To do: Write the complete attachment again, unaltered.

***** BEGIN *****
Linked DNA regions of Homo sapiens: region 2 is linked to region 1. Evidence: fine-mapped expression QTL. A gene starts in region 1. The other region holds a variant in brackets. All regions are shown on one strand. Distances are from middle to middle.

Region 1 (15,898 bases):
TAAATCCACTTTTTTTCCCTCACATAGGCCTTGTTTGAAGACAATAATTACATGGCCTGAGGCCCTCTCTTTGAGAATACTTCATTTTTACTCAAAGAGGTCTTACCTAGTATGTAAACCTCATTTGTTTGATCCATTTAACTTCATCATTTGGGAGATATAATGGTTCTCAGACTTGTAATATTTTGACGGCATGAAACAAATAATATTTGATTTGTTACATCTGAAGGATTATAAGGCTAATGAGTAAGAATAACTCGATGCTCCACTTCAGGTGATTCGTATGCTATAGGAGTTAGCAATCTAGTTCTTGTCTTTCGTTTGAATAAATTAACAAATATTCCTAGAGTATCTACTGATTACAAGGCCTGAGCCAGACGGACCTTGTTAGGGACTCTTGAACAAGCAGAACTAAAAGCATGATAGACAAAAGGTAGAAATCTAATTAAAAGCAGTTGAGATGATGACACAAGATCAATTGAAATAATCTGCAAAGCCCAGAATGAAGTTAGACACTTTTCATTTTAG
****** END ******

Linked DNA regions of Homo sapiens: region 2 is linked to region 1. Evidence: fine-mapped expression QTL. A gene starts in region 1. The other region holds a variant in brackets. All regions are shown on one strand. Distances are from middle to middle.

Region 1 (15,898 bases):
TAAATCCACTTTTTTTCCCTCACATAGGCCTTGTTTGAAGACAATAATTACATGGCCTGAGGCCCTCTCTTTGAGAATACTTCATTTTTACTCAAAGAGGTCTTACCTAGTATGTAAACCTCATTTGTTTGATCCATTTAACTTCATCATTTGGGAGATATAATGGTTCTCAGACTTGTAATATTTTGACGGCATGAAACAAATAATATTTGATTTGTTACATCTGAAGGATTATAAGGCTAATGAGTAAGAATAACTCGATGCTCCACTTCAGGTGATTCGTATGCTATAGGAGTTAGCAATCTAGTTCTTGTCTTTCGTTTGAATAAATTAACAAATATTCCTAGAGTATCTACTGATTACAAGGCCTGAGCCAGACGGACCTTGTTAGGGACTCTTGAACAAGCAGAACTAAAAGCATGATAGACAAAAGGTAGAAATCTAATTAAAAGCAGTTGAGATGATGACACAAGATCAATTGAAATAATCTGCAAAGCCCAGAATGAAGTTAGACACTTTTCATTTTAG